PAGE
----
Posted by on Nov 21, 2013 in

Lumisaurus is a participative light installation consisting of a wooden dinosaur skeleton that is painted in different colors and patterns by festival visitors. It is illuminated by LED lights that react with the painted surfaces. The result is a mesmerizing visual effect.


We set up the dinosaur at multiple festivals where we asked guests to help us assemble the installation and paint the patterns on every surface of the dinosaur. After each festival, we removed some of the textures to allow new visitors to have a fresh go at the painting. In this way, the dinosaur captured part of the spirit of each festival we took it to.

The Lumisaurus at Breminale, Bremen.

The Lumisaurus at Breminale, Bremen.


We used a CNC mill to cut out the wooden pieces that we later cleaned and smoothed in order to prevent injuries. We further applied acrylic paint for the background color in red, green and blue. We liked the use of a standard industrial CNC mill, because we can find such machines in many workshops and plants closer to location in the future. By building closer to the event site we can keep transportation ways short, reduce costs and the ecological footprint as well.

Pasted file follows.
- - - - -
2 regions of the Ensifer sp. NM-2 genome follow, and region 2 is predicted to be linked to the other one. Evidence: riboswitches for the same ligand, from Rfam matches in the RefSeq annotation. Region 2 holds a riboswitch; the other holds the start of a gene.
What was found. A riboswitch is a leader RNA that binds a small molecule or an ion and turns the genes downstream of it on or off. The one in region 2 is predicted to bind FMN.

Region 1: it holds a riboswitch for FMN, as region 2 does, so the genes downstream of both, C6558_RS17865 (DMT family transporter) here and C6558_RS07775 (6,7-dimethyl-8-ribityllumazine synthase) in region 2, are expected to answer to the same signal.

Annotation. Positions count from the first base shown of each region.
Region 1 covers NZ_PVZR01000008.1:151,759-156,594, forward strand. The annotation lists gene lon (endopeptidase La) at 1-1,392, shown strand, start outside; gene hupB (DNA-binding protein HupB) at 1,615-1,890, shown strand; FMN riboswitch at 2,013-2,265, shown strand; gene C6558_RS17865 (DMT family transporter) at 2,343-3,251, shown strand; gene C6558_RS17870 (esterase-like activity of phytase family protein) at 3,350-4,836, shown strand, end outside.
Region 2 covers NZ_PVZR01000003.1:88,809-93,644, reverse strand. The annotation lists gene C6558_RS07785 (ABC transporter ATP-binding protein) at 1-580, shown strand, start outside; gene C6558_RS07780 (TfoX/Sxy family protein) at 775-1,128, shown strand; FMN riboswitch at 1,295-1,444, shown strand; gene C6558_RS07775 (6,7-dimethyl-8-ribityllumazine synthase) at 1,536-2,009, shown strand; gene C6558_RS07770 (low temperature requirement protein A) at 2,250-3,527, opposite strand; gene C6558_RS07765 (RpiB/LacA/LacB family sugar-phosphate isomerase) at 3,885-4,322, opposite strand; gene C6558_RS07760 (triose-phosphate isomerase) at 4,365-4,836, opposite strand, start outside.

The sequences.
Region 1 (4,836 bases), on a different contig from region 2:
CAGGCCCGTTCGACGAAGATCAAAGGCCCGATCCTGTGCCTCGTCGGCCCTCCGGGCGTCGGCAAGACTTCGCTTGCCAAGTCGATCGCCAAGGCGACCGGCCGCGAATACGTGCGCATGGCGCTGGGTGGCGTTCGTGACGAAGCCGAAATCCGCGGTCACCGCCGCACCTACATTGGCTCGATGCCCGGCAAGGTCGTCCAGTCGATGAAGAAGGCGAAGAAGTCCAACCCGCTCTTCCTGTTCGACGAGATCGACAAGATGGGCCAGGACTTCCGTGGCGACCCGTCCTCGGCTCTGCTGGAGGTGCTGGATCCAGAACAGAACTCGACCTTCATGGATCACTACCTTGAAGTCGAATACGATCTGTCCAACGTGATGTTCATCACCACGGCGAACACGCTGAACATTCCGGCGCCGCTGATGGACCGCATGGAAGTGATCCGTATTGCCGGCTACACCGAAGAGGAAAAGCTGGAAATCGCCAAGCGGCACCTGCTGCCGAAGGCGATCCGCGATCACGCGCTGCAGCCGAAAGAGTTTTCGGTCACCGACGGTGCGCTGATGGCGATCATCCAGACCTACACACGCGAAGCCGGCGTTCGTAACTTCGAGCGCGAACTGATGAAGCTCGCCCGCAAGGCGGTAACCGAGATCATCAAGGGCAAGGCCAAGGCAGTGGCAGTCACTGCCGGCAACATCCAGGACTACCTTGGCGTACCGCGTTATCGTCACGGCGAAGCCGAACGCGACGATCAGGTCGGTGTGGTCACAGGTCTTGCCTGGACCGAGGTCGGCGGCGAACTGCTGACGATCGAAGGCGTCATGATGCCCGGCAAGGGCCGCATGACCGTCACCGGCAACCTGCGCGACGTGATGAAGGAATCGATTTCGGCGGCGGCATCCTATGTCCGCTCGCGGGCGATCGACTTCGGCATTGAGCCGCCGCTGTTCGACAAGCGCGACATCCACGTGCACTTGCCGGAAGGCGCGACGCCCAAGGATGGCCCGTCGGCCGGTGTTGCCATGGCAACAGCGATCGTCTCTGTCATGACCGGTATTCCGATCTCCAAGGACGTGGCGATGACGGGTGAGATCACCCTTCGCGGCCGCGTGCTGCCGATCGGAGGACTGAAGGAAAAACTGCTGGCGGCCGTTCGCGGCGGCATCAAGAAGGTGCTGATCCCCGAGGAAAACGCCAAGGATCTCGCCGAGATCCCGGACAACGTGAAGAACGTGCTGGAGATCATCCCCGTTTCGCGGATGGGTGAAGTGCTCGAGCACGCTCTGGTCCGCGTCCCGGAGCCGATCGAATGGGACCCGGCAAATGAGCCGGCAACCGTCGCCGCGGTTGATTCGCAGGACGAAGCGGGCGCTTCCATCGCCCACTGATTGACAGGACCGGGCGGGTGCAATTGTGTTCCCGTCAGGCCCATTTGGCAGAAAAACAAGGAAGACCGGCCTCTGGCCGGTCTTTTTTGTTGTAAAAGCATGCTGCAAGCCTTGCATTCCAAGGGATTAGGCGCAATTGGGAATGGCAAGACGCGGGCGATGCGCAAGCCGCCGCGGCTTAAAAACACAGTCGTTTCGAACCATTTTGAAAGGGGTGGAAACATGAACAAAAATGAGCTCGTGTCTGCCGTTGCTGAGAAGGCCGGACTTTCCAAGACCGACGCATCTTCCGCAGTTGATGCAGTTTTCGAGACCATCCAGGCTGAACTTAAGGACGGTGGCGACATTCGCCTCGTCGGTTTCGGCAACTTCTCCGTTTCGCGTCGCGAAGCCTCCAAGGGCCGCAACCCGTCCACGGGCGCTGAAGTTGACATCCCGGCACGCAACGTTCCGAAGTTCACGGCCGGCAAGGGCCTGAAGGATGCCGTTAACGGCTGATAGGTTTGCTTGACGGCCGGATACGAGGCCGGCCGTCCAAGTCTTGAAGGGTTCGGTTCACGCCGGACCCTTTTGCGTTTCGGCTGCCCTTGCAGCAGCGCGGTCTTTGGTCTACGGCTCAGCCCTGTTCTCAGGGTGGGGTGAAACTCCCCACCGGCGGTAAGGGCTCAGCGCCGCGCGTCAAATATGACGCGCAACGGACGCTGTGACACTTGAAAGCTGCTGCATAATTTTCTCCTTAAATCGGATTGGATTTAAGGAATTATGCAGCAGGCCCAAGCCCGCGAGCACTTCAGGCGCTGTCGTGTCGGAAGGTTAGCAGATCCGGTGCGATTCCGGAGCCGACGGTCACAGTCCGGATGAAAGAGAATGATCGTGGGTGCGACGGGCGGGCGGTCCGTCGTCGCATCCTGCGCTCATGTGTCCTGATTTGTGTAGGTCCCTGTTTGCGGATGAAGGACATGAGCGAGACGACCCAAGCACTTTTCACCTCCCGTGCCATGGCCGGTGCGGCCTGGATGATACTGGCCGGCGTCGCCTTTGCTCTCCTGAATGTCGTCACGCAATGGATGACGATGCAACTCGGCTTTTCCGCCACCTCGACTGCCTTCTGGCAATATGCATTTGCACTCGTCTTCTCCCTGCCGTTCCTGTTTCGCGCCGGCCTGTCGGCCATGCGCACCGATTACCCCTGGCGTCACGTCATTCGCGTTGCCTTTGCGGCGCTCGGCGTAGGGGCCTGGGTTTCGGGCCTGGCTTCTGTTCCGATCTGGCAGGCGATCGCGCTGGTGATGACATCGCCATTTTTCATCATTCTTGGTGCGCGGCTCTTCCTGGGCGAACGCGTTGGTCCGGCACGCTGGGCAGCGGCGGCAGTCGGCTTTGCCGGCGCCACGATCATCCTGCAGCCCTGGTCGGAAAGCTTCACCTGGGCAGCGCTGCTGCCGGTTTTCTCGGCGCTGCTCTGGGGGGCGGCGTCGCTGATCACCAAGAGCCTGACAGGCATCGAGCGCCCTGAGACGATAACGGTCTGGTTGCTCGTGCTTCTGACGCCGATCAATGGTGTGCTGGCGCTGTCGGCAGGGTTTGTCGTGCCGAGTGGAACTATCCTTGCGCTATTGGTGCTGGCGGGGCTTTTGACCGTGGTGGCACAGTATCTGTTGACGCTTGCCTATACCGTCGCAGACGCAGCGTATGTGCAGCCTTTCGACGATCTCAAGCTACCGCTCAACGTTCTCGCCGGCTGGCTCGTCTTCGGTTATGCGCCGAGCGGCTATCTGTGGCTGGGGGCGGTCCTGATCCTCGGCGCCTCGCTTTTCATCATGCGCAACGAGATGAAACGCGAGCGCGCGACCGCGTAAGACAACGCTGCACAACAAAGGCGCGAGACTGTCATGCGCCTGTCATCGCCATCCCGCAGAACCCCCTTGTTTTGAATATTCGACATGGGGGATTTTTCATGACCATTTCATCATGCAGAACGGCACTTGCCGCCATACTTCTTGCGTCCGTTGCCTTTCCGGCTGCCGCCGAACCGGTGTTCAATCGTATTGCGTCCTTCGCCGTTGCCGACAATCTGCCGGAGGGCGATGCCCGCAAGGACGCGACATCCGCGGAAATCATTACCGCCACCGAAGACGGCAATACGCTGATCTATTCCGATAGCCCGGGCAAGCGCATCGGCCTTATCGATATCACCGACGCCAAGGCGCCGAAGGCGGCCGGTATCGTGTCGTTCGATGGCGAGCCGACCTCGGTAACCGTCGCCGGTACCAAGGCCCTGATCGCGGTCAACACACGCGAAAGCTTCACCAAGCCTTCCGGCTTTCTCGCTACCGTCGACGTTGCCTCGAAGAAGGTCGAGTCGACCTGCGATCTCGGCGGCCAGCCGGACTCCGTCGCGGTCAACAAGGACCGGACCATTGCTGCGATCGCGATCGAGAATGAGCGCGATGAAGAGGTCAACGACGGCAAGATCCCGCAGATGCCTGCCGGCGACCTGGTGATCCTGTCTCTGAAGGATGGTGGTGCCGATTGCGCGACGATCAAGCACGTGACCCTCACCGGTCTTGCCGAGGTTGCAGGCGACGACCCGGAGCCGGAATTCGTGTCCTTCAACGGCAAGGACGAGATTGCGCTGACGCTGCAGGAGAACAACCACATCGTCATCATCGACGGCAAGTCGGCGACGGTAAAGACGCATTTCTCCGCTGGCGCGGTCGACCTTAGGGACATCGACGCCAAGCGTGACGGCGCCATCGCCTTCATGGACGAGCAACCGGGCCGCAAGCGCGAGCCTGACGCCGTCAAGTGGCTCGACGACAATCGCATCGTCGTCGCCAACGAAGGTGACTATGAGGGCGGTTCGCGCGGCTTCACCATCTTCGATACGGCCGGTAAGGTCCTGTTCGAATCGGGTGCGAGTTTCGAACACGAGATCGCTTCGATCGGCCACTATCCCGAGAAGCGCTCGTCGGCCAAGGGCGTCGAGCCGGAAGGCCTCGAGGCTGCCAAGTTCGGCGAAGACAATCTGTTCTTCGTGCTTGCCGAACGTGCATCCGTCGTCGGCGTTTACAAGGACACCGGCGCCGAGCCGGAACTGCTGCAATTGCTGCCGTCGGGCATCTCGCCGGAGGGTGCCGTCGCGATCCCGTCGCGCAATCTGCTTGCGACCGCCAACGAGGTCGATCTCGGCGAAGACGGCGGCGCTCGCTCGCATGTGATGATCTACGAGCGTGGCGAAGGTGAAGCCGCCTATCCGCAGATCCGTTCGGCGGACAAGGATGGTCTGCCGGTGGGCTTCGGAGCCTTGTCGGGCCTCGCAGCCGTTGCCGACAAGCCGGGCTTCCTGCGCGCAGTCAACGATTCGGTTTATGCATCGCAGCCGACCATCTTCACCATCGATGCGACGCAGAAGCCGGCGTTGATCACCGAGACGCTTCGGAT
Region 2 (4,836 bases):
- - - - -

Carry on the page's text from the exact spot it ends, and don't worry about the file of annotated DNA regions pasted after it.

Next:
The dinosaur was presented at the Burning Mountain Festival in Switzerland, the city festival Breminale in Bremen and the Wonderland Festival in 2013. The feedback we received was very positive. The festival guests at the Burning Mountain festival enjoyed the possibility to co-create the installation and see their results shine in the dark. At night, people gathered around the colorful dinosaur or stopped looking at the ever changing patterns.

At Breminale, children were fascinated by the bright colors in the daylight. They constantly tried to touch it and, at times, climb it. At night acrobatic performers and regular visitors sat down next to the installation to chill out, chat and relax, creating a friendly atmosphere.

The Lumisaurus reflected the creativity of the crowd at the Burning Mountain festival.

The Lumisaurus reflected the creativity of the crowd at the Burning Mountain festival.


We were positively surprised by how many people were willing to spend one hour or longer to paint complex patterns.  We would definitely like to involve people from the audience in the production process of further installations.
The modular nature of the dinosaur also helped. The installation was sufficiently stable to survive a thunderstorm as we could see during the Burning Mountain festival and transportation was significantly easier.

We are ready to explore the possibilities of modular systems in combination with the capabilities of the CNC mill and other large-scale production machinery in the future. Modules can be easily replaced and the usage of common industrial mashines spares the necessacity of purchase of own hardware and shortens transportation.